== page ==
Proteorhodopsin is a photoactive retinylidene protein in marine planktonic bacteria, archaea and eukaryotes. Just like the homologous pigment bacteriorhodopsin found in some archaea, it consists of a transmembrane protein bound to a retinal molecule and functions as a light-driven proton pump. Some members of the family (of more than 800 types) are believed to have sensory functions. Members are known to have different absorption spectra.
Proteorhodopsin was first discovered in 2000. It was found in the genomes of several species of uncultivated marine γ-proteobacteria present in the Eastern Pacific Ocean, Central North Pacific Ocean and Southern Ocean, Antarctica. Subsequently, genes of proteorhodopsin variants have been identified in samples from the Mediterranean and Red Seas and the Sargasso Sea and the Sea of Japan. These variants are not spread randomly, but have different distributions of absorption maxima along depth gradients and across locations.
In comparison with its better-known archaeal homolog bacteriorhodopsin, most of the active site residues of known importance to the bacteriorhodopsin mechanism are conserved in proteorhodopsin. Homologues of the active site residues Arg82, Asp85 (the primary proton acceptor), Asp212 and Lys216 (the retinal Schiff base binding site) in bacteriorhodopsin are conserved as Arg94, Asp97, Asp227 and Lys231 in proteorhodopsin. However, in proteorhodopsin, there are no carboxylic acid residues directly homologous to Glu194 or Glu204 of bacteriorhodopsin, which are thought to be involved in the proton release pathway at the extracellular surface.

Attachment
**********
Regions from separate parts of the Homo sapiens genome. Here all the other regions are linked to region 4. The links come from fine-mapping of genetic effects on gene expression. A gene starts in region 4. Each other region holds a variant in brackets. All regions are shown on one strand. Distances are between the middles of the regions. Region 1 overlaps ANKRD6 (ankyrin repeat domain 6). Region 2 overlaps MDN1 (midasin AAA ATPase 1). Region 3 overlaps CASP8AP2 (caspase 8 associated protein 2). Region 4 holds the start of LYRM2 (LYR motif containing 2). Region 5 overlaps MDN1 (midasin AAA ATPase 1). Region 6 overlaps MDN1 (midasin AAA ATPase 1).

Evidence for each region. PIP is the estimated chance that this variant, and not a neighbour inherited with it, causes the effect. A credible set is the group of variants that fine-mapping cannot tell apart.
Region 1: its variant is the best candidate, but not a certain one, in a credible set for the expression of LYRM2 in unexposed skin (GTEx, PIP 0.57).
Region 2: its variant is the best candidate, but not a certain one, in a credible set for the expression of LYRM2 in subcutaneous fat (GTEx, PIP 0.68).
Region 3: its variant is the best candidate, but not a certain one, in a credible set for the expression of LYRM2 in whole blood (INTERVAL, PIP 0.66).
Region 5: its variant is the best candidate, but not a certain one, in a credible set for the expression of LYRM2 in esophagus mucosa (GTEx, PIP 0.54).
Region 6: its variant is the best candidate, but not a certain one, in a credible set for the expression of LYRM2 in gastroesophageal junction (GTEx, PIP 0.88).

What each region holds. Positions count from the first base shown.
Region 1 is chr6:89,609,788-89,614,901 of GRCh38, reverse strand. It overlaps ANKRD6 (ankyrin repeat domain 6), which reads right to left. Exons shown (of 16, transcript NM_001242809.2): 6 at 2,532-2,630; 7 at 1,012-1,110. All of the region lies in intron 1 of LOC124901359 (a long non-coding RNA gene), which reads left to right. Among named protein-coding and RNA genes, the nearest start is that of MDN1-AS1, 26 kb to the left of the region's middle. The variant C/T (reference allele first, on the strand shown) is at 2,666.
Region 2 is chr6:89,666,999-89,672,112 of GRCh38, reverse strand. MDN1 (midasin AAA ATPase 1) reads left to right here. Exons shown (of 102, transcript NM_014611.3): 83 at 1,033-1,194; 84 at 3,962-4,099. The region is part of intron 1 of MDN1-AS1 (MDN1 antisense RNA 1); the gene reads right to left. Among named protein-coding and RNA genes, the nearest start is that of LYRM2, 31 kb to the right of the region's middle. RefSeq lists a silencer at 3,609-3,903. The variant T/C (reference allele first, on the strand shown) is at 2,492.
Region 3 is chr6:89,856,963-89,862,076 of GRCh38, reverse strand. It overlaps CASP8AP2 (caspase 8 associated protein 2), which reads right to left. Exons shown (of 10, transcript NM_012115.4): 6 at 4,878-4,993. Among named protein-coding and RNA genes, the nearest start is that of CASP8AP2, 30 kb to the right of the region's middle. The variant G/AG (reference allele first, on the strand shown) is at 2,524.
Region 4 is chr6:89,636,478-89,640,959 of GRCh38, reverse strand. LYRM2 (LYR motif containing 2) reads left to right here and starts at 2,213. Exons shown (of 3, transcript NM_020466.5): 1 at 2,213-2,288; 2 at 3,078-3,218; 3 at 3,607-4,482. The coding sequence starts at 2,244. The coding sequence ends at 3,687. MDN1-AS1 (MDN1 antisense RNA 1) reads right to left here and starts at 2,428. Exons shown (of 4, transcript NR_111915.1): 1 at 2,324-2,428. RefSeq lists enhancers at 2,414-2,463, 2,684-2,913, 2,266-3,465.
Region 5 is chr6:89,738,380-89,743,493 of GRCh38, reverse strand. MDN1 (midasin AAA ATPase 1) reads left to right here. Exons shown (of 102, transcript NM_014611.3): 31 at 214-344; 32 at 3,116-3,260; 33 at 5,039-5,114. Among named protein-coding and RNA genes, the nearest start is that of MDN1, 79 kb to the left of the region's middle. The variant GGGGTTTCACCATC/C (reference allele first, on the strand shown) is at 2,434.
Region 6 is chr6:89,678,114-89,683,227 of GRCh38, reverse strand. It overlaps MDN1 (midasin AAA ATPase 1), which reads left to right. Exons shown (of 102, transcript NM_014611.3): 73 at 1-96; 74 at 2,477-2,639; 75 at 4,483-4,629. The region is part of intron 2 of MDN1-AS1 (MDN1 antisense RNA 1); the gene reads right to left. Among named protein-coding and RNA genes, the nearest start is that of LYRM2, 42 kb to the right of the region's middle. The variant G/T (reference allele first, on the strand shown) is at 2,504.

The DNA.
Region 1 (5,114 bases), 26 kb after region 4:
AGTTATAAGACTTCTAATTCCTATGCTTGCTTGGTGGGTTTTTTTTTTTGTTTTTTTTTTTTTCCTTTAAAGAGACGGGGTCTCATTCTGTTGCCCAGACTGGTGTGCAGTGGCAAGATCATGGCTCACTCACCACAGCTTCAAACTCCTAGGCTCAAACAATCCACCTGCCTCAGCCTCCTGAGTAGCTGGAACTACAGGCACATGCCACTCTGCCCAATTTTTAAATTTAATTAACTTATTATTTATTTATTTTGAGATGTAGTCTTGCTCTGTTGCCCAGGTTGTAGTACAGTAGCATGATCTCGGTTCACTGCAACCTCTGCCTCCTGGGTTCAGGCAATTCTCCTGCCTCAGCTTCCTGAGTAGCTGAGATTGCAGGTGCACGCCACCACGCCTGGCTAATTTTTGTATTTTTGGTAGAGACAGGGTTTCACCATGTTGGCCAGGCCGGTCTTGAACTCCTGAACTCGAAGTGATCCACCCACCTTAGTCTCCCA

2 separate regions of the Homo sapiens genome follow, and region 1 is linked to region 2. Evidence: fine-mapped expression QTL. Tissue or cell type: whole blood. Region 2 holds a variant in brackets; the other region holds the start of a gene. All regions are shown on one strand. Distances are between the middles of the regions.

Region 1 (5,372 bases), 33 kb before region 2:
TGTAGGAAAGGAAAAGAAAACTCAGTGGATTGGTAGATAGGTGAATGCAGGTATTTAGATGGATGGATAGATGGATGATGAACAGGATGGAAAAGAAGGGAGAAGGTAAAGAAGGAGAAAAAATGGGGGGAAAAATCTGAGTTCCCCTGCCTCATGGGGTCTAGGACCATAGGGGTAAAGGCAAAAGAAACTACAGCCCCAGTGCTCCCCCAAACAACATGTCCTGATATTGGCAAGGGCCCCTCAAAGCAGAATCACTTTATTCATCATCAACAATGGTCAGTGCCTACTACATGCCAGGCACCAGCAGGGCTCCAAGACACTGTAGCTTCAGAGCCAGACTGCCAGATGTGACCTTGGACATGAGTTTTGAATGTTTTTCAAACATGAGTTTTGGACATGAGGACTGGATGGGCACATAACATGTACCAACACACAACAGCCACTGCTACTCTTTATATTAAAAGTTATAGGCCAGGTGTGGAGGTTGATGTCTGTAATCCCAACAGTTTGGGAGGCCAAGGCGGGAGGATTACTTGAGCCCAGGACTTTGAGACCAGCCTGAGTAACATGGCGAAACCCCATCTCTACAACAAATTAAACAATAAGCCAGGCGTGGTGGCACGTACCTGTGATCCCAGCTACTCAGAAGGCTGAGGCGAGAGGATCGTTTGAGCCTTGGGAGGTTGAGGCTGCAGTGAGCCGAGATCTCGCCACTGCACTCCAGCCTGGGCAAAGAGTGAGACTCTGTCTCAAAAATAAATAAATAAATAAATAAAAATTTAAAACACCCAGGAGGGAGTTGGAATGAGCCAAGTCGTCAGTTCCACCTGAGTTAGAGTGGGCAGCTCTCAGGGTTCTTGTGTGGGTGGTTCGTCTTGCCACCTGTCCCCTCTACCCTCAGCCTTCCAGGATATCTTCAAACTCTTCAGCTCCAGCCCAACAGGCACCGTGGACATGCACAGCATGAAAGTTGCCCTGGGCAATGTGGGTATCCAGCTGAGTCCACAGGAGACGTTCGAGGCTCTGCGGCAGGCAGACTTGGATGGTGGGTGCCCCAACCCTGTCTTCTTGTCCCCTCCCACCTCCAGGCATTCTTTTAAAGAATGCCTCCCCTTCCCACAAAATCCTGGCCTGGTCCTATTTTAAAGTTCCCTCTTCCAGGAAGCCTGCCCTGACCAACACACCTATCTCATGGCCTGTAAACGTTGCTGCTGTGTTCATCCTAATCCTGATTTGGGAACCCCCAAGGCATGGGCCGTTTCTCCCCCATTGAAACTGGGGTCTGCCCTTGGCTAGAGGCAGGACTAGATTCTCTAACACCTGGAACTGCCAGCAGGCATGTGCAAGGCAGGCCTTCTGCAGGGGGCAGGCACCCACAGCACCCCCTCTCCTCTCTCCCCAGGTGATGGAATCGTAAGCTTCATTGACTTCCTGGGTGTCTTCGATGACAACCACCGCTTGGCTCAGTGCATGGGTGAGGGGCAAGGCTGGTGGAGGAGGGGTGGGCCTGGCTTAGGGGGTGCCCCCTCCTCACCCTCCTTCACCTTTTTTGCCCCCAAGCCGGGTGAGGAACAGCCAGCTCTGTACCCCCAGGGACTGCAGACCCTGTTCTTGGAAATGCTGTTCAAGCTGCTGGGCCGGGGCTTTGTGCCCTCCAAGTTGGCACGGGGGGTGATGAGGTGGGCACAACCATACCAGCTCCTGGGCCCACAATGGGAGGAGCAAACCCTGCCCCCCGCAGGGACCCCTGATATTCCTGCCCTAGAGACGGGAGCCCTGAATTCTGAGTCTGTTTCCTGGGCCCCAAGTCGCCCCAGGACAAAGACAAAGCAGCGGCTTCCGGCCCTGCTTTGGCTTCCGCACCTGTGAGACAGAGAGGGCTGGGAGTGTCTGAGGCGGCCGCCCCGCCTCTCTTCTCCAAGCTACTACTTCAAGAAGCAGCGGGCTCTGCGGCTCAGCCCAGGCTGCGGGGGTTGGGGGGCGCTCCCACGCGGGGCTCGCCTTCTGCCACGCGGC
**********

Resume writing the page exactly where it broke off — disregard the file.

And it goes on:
Proteorhodopsin functions throughout the Earth's oceans as a light-driven H+ pump, by a mechanism similar to that of bacteriorhodopsin. As in bacteriorhodopsin, the retinal chromophore of proteorhodopsin is covalently bound to the apoprotein via a protonated Schiff base at Lys231. The configuration of the retinal chromophore in unphotolyzed proteorhodopsin is predominantly all-trans , and changes to 13-cis upon illumination with light. Several models of the complete proteorhodopsin photocycle have been proposed, based on FTIR and UV–visible spectroscopy; they resemble established photocycle models for bacteriorhodopsin.
If the gene for proteorhodopsin is inserted into E. coli and retinal is given to these modified bacteria, then they will incorporate the pigment into their cell membrane and will pump H+ in the presence of light. It was further demonstrated that the proton gradient generated by proteorhodopsin could be used to generate ATP.
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